Search Results: exams

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  • ARTS AND CULTURE

    Around the world in 18 ways

    • Ian C. Smith
    • 30 July 2018

    In Tahiti I fall ill, bronchitis amid humid splendour. At a summer camp in Dutchess County I get the sack. Cops warn me for hitch-hiking after sundown in Maine. In the wintry Cotswolds I wheeze in a bedewed attic. A lost aunt is found in Liverpool post-Toxteth.

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  • AUSTRALIA

    Families dazed by the running of the bills

    • Barry Gittins
    • 09 April 2018
    3 Comments

    Parenting is expensive, financially and emotionally. I would be fibbing if I didn't acknowledge the love and pride we receive from laughing with our progeny. Seeing them grow. But I'd be lying if I didn't acknowledge that being a mum or dad can be hazardous to your financial, social, sexual and physical health.

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  • AUSTRALIA

    Bursting Australia's monolingual bubble

    • Ann Deslandes
    • 14 January 2018
    5 Comments

    Over 250 languages were spoken across Australia at the time that English arrived with British colonisation. Since then, English has been a strict marker of the contours of Australianness. Were it reframed as a lingua franca rather than the mandatory language, the linguistic diversity in this nation would have more room to breathe.

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  • RELIGION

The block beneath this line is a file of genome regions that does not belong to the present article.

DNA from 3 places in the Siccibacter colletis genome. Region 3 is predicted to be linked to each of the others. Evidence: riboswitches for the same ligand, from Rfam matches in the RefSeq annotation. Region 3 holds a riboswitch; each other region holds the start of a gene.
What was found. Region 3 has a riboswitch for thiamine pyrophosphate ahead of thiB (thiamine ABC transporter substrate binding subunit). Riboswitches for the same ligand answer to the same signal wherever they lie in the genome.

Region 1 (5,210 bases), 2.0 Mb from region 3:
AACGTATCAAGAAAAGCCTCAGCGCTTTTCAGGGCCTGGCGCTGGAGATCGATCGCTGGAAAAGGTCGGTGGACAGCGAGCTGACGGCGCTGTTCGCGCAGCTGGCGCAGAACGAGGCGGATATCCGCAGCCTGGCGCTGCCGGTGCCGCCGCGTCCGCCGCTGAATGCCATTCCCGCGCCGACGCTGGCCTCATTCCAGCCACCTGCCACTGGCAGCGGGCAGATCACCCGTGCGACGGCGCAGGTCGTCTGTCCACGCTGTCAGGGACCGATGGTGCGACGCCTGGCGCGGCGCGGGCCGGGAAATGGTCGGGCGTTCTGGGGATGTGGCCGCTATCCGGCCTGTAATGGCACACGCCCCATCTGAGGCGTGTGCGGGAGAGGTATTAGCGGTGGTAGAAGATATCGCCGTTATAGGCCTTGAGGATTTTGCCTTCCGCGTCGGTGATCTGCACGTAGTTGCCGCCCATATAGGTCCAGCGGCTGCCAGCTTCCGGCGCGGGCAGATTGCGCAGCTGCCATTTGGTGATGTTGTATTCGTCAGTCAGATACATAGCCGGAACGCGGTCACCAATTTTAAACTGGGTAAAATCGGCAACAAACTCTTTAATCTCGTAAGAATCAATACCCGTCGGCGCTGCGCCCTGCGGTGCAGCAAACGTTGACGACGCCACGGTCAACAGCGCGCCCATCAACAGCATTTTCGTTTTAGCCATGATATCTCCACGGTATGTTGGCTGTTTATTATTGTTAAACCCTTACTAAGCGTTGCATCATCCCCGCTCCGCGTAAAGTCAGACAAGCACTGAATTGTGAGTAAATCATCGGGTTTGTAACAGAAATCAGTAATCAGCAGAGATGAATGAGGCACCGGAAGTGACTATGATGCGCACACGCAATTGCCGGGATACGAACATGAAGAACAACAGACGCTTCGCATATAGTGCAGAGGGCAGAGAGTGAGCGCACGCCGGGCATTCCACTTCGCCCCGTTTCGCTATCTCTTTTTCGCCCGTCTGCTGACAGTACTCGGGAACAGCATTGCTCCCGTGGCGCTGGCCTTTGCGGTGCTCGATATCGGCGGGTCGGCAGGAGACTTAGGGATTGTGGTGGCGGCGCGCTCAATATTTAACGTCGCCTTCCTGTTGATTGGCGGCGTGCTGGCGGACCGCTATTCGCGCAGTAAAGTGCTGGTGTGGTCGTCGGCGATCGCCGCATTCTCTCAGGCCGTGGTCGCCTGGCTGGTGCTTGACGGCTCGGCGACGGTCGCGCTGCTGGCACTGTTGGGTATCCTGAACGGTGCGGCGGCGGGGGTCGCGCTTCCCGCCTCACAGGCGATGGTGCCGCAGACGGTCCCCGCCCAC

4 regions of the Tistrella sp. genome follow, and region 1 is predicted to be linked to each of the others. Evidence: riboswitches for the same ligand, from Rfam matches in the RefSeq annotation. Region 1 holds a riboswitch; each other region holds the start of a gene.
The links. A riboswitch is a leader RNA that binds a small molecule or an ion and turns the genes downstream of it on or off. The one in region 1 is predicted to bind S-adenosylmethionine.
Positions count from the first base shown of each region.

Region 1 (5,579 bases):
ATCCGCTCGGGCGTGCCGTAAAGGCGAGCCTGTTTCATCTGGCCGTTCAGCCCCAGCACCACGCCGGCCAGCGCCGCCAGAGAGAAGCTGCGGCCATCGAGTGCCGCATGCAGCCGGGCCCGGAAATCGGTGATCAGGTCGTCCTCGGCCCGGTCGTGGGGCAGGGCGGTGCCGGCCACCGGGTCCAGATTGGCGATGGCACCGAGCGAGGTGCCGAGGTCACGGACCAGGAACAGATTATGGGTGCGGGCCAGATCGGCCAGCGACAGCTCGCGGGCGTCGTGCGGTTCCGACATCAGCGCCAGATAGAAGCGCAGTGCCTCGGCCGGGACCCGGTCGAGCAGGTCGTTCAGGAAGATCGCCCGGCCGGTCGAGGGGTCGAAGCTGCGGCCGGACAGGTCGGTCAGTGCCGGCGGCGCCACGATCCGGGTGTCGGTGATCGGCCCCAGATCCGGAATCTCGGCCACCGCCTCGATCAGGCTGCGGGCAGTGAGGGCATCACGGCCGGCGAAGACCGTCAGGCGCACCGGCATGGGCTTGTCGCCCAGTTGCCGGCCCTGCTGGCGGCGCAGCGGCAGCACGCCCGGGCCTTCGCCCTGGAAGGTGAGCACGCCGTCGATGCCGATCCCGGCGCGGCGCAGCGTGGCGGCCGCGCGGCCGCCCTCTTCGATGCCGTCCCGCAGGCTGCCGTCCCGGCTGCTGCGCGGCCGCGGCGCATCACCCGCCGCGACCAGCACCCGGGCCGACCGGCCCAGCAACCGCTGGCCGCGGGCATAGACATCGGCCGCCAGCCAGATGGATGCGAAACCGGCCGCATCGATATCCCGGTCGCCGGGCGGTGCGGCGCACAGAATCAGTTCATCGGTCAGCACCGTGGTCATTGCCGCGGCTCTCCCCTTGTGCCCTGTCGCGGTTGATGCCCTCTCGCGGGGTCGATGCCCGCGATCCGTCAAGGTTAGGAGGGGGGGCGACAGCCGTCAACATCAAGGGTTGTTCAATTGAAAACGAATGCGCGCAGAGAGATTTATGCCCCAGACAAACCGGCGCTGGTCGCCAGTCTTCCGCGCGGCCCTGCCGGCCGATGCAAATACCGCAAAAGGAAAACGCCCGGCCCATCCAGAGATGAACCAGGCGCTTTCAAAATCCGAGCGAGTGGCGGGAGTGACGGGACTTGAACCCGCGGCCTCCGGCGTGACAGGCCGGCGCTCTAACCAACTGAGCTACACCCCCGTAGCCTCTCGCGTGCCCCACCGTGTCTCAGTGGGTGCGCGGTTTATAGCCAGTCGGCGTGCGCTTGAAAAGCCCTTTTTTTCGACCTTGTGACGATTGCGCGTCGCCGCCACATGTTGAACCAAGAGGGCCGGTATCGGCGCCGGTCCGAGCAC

A familiar tribute to a marvellous priest

    • Frank Brennan
    • 14 January 2018
    1 Comment

    'Most of his life, Dr Johnson was a priest. Most of his life, he started his day sharing this bread of life with the world. He spent his childhood years here in Rocky, and he enjoyed his twilight years here. Rockhampton was home. Yet the cosmopolitan Grove was ever so much more at home in Rome, Paris or Sydney. And he meant that as no offence to the people of Rockhampton.' Homily delivered for the funeral of the 94 year old priest Grove Johnson.

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  • AUSTRALIA

    Best of 2017: Postal survey ends don't justify means

    • Neve Mahoney
    • 09 January 2018
    3 Comments

    In the ensuing debate, we shouldn't let ourselves forget that this postal vote never should have happened in the first place, and nothing like this should happen again to any minority group. The public voting yes or no on human rights is not what democracy looks like.

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  • AUSTRALIA

    Postal survey ends don't justify means

    • Neve Mahoney
    • 14 November 2017
    27 Comments

    In the ensuing debate, we shouldn't let ourselves forget that this postal vote never should have happened in the first place, and nothing like this should happen again to any minority group. The public voting yes or no on human rights is not what democracy looks like.

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  • ARTS AND CULTURE

    Among the gods of the Melbourne Cup

    • Andrew Hamilton
    • 02 November 2017
    9 Comments

    More recently, Mammon has dominated the Melbourne Cup. It has been targeted by wealthy international owners and stables who buy up the most likely stayers in order to buy the result. It has also been used by corporations to fuel their engines of misery that suck money and life out of many Australian families.